Poor weather is one of the reasons for a drop in sales of more than £10 million at Perthshire-based water giants Highland Spring.
Their sales to the year ending 31 December 2019 were just over £100m, a drop from £110.5m the year before.
The firm also reported pre-tax losses of £2.6m. It had recorded profits of £520,000 in 2018.
TA total of 27 employees also left the Blackford firm, with their staff numbers dropping from 477 in 2018 to 450.
Confidence in the strategy
In his strategic report, chief executive Les Montgomery said that while it had been a “challenging” 12 months, the firm was confident in its long-term approach.
He said: “During 2019, Highland Spring extended its position as the UK’s leading natural source water brand against a backdrop of external cost challenges and poor summer weather conditions.
“We remain confident in our long-term approach of continuing to promote the provenance of our portfolio, category leading expertise, focus on environmental sustainability and overall value.”
The firm also reported an underlying operating loss of £594,000.
That was the result of poor weather, the decision to withdraw from private label business and increased polyethylene terephthalate plastic (PET) prices.
Mr Montgomery said: “The business has taken steps to improve operational efficiencies and reduce overhead costs through restructuring the group.”
He added that had “positively impacted operating profit in 2020.”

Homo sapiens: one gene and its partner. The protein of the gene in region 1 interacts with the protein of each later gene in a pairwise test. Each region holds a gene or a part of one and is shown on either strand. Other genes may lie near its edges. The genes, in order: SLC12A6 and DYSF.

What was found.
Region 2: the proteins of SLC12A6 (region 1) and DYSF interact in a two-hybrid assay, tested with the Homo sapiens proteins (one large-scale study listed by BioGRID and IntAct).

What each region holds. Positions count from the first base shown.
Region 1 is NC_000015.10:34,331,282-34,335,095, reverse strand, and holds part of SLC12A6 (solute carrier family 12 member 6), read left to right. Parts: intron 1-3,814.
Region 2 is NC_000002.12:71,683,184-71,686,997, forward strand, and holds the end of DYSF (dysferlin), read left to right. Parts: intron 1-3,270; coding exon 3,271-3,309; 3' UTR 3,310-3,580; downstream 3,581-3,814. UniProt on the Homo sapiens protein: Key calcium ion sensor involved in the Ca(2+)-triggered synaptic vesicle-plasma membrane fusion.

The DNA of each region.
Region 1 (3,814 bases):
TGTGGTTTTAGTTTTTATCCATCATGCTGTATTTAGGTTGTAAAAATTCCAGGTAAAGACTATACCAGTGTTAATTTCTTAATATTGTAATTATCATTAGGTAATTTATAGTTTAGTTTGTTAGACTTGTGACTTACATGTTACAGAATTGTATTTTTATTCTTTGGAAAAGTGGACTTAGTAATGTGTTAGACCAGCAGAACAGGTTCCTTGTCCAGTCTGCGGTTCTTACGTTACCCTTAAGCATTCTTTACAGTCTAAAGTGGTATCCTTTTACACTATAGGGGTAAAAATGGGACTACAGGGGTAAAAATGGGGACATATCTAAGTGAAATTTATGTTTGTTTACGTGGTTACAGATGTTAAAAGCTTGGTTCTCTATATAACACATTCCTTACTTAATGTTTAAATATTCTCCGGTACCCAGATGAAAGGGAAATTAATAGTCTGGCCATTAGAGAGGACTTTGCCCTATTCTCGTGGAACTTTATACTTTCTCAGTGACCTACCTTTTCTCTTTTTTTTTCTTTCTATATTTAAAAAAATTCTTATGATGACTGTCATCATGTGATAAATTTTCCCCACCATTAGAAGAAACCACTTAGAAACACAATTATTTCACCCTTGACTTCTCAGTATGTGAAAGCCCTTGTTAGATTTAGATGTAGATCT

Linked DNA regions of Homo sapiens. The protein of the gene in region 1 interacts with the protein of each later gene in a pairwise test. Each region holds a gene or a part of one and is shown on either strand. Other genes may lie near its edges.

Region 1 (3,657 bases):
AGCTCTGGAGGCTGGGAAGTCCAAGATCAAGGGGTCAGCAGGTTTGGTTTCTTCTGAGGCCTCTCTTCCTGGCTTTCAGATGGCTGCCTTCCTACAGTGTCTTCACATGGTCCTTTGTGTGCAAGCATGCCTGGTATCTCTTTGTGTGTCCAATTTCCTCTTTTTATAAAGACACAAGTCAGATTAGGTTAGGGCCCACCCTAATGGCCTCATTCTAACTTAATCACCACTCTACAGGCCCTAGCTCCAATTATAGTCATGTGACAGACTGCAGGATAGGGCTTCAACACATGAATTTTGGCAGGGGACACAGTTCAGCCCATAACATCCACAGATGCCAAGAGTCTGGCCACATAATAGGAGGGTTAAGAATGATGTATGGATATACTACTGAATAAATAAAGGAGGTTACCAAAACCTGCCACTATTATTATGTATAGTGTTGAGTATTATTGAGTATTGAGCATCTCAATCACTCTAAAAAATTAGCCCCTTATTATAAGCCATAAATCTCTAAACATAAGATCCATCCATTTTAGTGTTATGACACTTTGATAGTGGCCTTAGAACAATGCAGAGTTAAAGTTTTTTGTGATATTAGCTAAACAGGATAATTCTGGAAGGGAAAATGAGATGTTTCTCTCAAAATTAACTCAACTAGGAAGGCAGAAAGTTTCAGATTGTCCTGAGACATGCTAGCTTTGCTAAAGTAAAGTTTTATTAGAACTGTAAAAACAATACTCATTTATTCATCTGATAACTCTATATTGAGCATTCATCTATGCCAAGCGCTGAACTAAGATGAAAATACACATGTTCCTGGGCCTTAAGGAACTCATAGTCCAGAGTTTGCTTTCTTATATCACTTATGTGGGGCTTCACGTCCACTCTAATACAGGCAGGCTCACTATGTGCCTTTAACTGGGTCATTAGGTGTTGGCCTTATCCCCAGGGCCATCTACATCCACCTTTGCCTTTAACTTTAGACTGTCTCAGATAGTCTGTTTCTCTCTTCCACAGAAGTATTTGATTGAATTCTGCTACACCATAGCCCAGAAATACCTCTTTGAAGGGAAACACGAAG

The Highland Spring Group, founded in 1979, bottles more than 400 million litres of water each year.
Its range of brands includes Hydr8, Speyside Glenlivet and private label flavoured and unflavoured waters supermarkets and retailers.
Its products are sold in more than 30 countries.
The UK water drinks market fell 3.8% in 2019. The decline is expected to continue as a result of the pandemic.
Mr Montgomery continued: “The market is expected to decline further in 2020 as a consequence of Covid-19 before bouncing back in 2021, with the longer-term forecast of low single digit growth per annum from 2022 to 2024.”
The figures do not set out the full impact of the pandemic on the water giants.
Highland Spring reported sales of 533 million litres during 2019, but its plain unflavoured water fell 8% from the previous year.
“Sales volumes were severely impacted by unfavourable weather conditions in the peak summer sales period,” the managing director added.
“In addition, sales volumes reduced following a decision not to retain an unsustainable contract that would reduce the overall profitability of the business.”
It added there had been “significant increases” in the costs of raw materials including packaging.
The firm has been moving toward a 20% reduction in its use of PET.
Mr Montgomery said it remains “focused and committed” to being environmentally sustainable.